In the aftermath of the arrest of one of New York State’s most powerful lawmakers, some local legislators are calling for change while others are remaining silent.
Sheldon Silver (D-Manhattan) is set to resign as Assembly speaker Monday following his arrest last week on federal corruption charges alleging he received $4 million in kickbacks and bribes for referrals made to law firms he was associated with. He will remain in office.
State Republicans, including local Assemblyman Anthony Palumbo (R-New Suffolk), called for Mr. Silver’s resignation from his leadership position immediately following his arrest, though his resignation was not announced for five days.
“Sheldon Silver’s personal problems cannot distract us from our task at hand, which is to enact a budget by April 1,” Mr. Palumbo said in a statement. “As it stands now, we don’t even have committee chairs selected and without committees, we cannot get a bill to the floor for a vote.”
Assemblyman Fred Thiele (I-Sag Harbor), who caucuses with the Democrats, said on the day of Mr. Silver’s arrest that the decision to resign needed to come from Mr. Silver himself, who has held the Assembly speaker position since 1994. The speaker is one of three leaders in Albany — along with the state Senate majority leader and the governor — who, on an annual basis, meet behind closed doors and agree to the final terms of the state’s budget.
Mr. Thiele said that with no criminal indictment and no action yet from a grand jury, “the presumption of innocence as provided by the Constitution should be honored.”
“I am mindful that Perry Duryea, my predecessor, was indicted in 1974, when he was speaker, for conspiracy to commit election fraud,” Mr. Thiele wrote in an email. “Ultimately, the case was thrown out. Mr. Duryea stayed on as speaker and served the East End honorably for years to come.”
Prosecutors said some of the information that led to Mr. Silver’s arrest stemmed from the work of the defunct anti-corruption Moreland Commission, which was established by Governor Andrew Cuomo. The commission had been examining outside income earned by state legislators, according to the preliminary report it issued in December 2013.
The Moreland Commission was shut down by the governor around the same time Mr. Silver and other state lawmakers joined together with more than a dozen law firms to file a motion attempting to block subpoenas issued by the commission.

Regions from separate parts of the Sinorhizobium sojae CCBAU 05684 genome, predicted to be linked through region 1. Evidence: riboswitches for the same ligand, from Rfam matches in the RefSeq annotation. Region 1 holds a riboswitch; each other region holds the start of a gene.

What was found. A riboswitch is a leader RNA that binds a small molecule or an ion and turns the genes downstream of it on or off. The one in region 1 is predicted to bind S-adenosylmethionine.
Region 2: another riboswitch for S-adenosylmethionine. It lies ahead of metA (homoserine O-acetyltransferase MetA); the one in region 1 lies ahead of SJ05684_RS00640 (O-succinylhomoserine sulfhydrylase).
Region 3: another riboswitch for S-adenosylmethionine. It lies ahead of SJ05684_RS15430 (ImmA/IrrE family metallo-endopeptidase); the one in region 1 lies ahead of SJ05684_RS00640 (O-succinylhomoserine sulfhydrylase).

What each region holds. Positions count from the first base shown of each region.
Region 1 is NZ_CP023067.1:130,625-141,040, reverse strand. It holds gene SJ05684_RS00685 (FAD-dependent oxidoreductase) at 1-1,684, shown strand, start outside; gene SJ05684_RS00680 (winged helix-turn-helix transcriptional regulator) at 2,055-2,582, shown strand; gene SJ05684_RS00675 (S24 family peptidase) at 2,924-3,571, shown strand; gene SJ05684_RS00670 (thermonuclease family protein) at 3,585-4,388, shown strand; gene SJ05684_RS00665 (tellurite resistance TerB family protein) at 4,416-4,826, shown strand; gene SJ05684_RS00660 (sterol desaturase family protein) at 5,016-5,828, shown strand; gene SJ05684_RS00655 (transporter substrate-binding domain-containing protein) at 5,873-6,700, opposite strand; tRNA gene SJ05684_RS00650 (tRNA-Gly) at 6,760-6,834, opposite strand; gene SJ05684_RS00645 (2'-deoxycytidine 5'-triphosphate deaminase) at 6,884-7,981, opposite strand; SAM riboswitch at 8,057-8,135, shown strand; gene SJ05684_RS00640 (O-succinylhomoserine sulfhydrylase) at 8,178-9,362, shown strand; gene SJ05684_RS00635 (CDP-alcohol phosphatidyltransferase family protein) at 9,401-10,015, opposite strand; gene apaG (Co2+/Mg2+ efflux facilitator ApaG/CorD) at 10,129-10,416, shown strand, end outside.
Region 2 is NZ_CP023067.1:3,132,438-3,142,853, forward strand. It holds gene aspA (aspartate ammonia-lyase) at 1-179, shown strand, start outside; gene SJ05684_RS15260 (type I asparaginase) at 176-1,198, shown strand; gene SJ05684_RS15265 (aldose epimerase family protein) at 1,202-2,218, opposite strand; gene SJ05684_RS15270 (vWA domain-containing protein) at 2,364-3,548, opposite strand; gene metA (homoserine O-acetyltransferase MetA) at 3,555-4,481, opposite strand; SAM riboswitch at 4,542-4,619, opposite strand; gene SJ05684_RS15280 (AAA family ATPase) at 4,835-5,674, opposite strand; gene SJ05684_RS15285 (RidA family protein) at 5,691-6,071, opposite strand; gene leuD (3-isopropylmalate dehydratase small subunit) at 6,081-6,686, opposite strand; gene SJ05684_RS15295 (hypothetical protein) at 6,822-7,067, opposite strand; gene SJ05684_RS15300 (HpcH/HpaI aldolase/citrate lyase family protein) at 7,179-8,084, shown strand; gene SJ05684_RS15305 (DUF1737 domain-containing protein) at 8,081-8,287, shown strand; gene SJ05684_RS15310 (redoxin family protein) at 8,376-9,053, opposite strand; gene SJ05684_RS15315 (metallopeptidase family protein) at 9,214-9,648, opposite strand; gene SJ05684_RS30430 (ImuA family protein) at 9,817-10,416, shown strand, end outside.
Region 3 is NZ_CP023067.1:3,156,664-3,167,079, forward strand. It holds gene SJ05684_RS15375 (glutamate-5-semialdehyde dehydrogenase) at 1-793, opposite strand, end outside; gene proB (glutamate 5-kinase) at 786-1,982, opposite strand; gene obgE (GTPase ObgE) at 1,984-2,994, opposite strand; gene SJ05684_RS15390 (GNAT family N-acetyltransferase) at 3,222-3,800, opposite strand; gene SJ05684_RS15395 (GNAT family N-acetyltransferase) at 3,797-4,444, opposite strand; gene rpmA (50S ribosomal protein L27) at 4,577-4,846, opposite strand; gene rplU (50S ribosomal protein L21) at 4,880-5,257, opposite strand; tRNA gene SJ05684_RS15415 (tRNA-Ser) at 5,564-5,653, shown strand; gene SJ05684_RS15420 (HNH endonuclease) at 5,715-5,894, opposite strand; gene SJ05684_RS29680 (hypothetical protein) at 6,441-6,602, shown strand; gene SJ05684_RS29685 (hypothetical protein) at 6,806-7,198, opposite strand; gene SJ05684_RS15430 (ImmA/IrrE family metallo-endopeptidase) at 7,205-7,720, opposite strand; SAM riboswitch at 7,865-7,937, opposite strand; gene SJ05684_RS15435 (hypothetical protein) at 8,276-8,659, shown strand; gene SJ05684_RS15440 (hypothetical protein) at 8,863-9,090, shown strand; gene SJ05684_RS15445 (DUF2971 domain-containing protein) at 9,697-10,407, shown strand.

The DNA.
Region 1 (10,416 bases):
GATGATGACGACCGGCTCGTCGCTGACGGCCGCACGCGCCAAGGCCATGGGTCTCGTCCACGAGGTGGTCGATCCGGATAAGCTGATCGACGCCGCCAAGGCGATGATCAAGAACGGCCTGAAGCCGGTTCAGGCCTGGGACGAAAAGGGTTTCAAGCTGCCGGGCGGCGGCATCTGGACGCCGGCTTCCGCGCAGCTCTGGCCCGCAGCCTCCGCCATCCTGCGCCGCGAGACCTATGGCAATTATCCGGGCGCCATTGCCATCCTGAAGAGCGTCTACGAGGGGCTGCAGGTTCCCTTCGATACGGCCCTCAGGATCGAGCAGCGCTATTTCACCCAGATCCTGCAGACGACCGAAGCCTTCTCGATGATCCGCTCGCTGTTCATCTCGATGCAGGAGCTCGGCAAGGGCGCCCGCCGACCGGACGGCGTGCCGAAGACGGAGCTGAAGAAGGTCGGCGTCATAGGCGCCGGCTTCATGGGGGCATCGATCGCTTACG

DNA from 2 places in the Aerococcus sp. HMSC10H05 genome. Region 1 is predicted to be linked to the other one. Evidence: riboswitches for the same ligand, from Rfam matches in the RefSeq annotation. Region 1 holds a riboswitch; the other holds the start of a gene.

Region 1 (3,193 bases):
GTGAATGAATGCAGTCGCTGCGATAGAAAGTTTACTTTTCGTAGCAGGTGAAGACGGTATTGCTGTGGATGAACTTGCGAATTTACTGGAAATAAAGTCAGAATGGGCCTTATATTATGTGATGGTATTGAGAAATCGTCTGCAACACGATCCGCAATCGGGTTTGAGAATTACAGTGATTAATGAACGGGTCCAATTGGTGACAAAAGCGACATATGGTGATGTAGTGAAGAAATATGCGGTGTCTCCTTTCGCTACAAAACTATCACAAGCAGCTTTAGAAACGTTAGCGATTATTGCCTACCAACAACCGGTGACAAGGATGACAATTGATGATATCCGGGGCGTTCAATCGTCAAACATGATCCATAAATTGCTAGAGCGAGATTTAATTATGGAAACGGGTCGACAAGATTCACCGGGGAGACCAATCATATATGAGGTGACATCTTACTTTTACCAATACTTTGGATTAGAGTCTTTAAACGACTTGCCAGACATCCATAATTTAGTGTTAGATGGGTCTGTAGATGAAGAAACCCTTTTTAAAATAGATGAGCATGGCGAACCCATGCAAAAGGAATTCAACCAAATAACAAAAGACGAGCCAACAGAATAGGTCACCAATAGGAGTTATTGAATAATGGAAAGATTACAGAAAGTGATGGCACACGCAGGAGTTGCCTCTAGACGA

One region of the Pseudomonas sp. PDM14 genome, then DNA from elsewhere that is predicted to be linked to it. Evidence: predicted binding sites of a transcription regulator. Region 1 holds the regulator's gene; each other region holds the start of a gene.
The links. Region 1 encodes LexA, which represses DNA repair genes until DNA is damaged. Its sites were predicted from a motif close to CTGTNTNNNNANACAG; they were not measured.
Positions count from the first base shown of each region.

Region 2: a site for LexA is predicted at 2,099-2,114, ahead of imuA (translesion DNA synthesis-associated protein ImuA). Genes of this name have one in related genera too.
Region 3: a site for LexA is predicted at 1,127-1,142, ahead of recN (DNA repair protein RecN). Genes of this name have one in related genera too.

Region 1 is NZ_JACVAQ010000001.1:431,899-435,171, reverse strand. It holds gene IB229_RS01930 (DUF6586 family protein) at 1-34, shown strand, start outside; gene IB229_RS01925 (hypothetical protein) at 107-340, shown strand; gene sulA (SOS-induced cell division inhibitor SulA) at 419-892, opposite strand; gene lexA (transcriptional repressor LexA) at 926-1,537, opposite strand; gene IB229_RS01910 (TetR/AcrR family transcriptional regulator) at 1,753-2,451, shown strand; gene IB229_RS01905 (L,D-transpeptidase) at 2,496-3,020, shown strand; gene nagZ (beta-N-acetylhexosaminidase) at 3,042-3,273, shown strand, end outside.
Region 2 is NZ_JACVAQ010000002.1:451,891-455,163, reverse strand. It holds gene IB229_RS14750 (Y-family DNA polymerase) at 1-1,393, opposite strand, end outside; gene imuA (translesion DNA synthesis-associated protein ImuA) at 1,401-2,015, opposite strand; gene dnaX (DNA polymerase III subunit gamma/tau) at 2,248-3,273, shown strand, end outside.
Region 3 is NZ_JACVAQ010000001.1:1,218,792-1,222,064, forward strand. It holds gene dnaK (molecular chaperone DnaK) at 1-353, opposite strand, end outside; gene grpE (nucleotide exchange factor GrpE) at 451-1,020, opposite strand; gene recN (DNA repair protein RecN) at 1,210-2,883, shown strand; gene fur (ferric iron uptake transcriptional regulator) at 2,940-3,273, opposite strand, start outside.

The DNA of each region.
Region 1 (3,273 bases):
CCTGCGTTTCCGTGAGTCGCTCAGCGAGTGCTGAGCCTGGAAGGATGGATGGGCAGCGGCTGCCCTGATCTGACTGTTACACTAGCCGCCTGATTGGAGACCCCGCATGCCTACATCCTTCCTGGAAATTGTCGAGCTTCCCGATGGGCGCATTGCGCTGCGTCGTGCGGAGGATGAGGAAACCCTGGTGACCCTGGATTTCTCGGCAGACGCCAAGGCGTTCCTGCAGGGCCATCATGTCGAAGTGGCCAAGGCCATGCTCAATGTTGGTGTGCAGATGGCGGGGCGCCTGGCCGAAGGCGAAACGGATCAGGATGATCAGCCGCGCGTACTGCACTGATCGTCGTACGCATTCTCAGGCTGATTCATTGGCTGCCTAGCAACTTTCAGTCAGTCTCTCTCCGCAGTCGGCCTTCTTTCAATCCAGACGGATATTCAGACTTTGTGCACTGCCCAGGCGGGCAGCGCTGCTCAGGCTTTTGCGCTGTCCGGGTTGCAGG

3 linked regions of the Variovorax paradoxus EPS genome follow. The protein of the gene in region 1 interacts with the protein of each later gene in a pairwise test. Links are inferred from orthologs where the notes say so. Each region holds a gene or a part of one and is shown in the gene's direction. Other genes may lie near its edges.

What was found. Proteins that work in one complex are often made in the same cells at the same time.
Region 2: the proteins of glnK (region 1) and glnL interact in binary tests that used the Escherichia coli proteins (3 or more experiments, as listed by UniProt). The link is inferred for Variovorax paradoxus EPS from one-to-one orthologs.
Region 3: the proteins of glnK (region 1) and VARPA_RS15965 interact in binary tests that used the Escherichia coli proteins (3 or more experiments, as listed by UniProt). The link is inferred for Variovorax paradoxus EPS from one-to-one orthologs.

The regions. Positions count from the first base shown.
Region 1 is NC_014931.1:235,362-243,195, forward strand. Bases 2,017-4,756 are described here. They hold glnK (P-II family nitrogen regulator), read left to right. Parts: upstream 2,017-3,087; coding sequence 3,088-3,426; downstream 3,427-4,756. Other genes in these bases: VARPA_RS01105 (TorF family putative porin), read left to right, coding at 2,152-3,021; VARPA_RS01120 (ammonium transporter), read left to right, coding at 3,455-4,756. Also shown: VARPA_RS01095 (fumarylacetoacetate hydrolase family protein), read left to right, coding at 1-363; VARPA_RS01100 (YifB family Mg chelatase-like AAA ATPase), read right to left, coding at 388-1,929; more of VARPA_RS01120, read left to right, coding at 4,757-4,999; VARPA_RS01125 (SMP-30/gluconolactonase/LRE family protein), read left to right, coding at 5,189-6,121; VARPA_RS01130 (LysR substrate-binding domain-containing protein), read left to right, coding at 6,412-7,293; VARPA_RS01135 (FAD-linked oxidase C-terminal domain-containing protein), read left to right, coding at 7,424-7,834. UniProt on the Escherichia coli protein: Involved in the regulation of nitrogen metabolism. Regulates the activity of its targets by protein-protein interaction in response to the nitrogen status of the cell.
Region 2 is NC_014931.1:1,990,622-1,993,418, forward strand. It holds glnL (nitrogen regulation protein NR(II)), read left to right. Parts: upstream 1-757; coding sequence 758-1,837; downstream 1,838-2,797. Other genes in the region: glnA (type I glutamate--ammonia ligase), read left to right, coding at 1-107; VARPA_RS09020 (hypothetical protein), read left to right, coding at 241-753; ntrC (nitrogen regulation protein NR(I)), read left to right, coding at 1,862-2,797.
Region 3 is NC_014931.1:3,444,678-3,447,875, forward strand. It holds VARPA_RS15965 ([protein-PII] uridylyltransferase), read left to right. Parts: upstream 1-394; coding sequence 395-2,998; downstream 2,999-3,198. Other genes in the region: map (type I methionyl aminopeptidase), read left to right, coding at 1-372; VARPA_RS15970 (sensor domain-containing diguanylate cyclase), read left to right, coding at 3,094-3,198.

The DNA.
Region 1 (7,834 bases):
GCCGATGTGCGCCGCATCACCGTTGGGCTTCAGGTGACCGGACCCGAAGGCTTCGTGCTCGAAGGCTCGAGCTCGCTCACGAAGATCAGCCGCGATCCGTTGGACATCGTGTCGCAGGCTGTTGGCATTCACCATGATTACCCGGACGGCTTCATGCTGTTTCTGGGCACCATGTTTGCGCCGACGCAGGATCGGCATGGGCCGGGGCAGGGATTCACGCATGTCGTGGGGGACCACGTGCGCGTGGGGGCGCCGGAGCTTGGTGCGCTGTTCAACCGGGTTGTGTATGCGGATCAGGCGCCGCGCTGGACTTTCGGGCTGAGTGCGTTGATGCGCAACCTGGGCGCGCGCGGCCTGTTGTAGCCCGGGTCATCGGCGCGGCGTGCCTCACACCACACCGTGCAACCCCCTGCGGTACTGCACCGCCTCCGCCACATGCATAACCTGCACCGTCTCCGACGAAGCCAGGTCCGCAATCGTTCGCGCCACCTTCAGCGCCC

The subpoenas sought information on outside income earned by lawmakers after the commission received little response from letters asking lawmakers to voluntarily detail how their income was earned. The letters were sent to 65 lawmakers who reported earning more than $20,000 in outside income in financial disclosure forms filed with the state in 2013.
Mr. Thiele said he was one “one of the few” legislators to comply with the Moreland Commission’s request.
“I gave them all the information that they requested regarding outside employment and income,” he said in an email Monday.
He said that information included employment agreements, income earned and a client list.
A review of the financial disclosure forms for the year requested by the commission shows local state Senator Ken LaValle (R-Port Jefferson) also reported earning more than $20,000 in outside income. His office did not respond to multiple requests for comment for this story. He has also not issued a public statement in the aftermath of Mr. Silver’s arrest.
Mr. LaValle and Mr. Thiele are both employed by Twomey, Latham, Shea, Kelley, Dubin & Quartararo of Riverhead, Suffolk County’s largest law office and one of 16 firms listed in the April 2014 motion to block subpoenas issued by the Moreland Commission.
Each of the surviving named partners in the firm — founding partner Tom Twomey died last year — also did not respond to a request for comment.
Financial disclosure forms filed with the state only detail a range of income earned by legislators. Mr. Thiele’s form shows he earned between $50,000 and $80,000 in outside income in 2012, mostly through his work as the Sag Harbor Village attorney.
Mr. LaValle’s form shows he earned between $75,000 and $100,000 from Twomey, Latham, Shea, Kelley, Dubin & Quartararo.
While Mr. Palumbo did report more than $500,000 in outside income earned by he and his wife — with whom he shares a law practice — in his only financial disclosure form filed in 2014, he was not yet in office for the years examined by the Moreland Commission. The North Fork had no representative in the Assembly for much of 2013 after former assemblyman Dan Losquadro was elected Brookhaven Town highway superintendent.
A former political opponent of Mr. LaValle’s, Regina Calcaterra of New Suffolk, served as the executive director of the Moreland Commission. Reached by telephone following Mr. Silver’s arrest, she stood by the work of the commission, but declined to speak to its findings and the role it might have played in the federal investigation.
Mr. Thiele said he supported the work of the Moreland Commission and believes “it was a mistake to disband it.”
“I have no problem with complete transparency on outside income and would vote to make it the law if we ever get the chance,” he said. “I suspect we will now.”